With the amount of media the average game master encounters in their day-to-day lives, It’s easy for them to assimilate that media into their games. Some may consider this unoriginal, but in this ever expanding sea of pop culture we find ourselves in, it is impossible not to be inspired. When it comes to your home games, there’s no reason you can’t take ideas you like from your favorite franchises and blend them together. As a matter of fact, I would argue that doing so for your group can be incredibly beneficial. I’m not condoning plagiarism of course, or trying to rewrite an existing setting and sell it. But if it’s for the entertainment of those in your group, there’s no reason not to pillage and plunder intriguing concepts by other creative types. Here are four reasons it can be beneficial to your campaign.
When everyone is inhabiting an imaginary world together, it helps if all of the players and GM are on the same page. If your world features a concept that is similar to something found in pop culture, it can pay to simply explain that to the players. There’s a reason many fantasy settings feature the classic races of Elves, Dwarves, and Halflings. They’re familiar. Most gamers have at least heard of Lord of the Rings and the creatures found within Middle Earth.
This is not to say that you need to follow a path that is so well trod. There are so many wonderful places to pull from that many gamers would understand. If you’re running a dark sci-fi game that features man-eating aliens, there’s nothing wrong with pointing out their similarities to the Xenomorphs from the Alien movies. This puts the players in the right frame of mind from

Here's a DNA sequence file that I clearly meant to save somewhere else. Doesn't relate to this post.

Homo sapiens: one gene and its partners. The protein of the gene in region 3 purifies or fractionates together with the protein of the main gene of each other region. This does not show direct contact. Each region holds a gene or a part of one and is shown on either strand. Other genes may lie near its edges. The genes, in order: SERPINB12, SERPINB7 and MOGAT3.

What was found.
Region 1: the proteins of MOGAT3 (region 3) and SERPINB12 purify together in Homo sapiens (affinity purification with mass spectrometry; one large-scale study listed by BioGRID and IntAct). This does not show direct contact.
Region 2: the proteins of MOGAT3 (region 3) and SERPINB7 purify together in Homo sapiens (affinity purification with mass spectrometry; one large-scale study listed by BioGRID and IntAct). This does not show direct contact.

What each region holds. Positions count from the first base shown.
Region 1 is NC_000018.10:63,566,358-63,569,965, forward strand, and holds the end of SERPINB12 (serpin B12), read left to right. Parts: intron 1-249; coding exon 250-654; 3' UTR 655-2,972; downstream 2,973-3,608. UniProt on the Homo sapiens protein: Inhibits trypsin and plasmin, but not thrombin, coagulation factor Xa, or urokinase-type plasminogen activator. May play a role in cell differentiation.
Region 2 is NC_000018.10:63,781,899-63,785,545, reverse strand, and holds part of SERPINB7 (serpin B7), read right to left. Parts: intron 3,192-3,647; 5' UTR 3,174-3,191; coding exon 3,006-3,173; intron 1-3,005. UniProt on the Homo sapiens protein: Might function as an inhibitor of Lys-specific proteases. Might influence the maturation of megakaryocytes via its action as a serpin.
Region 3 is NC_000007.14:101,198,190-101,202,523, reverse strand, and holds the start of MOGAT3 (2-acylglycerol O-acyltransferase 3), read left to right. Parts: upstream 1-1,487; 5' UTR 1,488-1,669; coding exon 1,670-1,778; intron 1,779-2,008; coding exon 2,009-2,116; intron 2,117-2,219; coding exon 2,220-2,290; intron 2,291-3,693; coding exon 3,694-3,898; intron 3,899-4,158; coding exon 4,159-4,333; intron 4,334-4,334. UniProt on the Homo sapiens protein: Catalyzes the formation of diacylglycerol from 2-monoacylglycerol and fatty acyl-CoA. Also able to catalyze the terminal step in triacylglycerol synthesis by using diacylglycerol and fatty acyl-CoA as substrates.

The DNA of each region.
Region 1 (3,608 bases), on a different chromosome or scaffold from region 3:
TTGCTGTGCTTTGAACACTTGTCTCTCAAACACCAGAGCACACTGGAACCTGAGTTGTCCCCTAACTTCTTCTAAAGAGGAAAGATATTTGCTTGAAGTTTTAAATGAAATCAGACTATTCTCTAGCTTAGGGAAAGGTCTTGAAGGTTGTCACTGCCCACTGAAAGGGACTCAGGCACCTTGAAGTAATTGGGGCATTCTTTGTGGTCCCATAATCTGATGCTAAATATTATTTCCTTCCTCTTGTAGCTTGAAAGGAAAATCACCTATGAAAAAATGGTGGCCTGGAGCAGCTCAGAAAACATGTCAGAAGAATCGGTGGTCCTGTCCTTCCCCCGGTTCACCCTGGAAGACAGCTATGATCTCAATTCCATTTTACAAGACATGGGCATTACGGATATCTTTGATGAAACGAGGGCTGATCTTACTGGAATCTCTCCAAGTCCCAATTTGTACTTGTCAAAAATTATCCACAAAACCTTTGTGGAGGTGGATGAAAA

2) Catered to the Players
If a game master is familiar with their player’s interests, it can help to reference those things and spark their passions. While this is similar to familiarity it is separate for one major reason: Passion. Just because someone is familiar with something doesn’t mean they are passionate about it. Is a player in your group obsessed with Harry Potter? Why not add a school for heroes in your setting? Do you have a player that loves the exploratory aspect of Star Trek? Consider running a hex-crawl in your setting.
3) Something Totally New
My favorite reason to steal ideas from various sources is how easy and fun it can be to combine those ideas into something else completely different. Some of the most unusual concepts can be merged together to create something amazing. The results could be bizzare, like combining the dark fairy tales of the Brothers Grimm with the far-flung future of the modern space opera. Alternatively it could be a bit more subtle, like combining elements of the matrix with vampire hunting. Regardless, the results can be wholly awesome, and incredibly unique.
4) The Hype Train
With the Marvel movies in full swing right now, it’s no surprise that superhero RPGs are big sellers. These sort of influences can really get a gamer pumped, and there’s no reason a game master can’t tap into that. Have you designed a space opera setting? Ask the players if they want to play in a campaign where they are wanted criminals who happen to be the universe’s last hope, like the Guardians of the Galaxy. If you time it right, this can be a big boost of energy to get a campaign started. This may be best for shorter campaigns; as the hype dies you may find the game loses its staying power.
We all have influences from our favorite franchises, and there’s nothing wrong with embracing those passions and putting them into the game. They are a part of you after all, you may as well use them to your advantage.
Nathan Carmen is the founder and head writer of the Indie RPG company, Tricky Troll Games. Nathan loves building worlds and improving his craft when he’s not busy parenting. Reach Nathan at firstname.lastname@example.org or check out the TTG website at https://nathanccarmen.wixsite.com/trickytrollgames.
Picture Reference: https://comicbook.com/marvel/2018/03/07/marvel-cinematic-universe-movies-ranked-best-worst-black-panther/
I am become death, destroyer of worlds.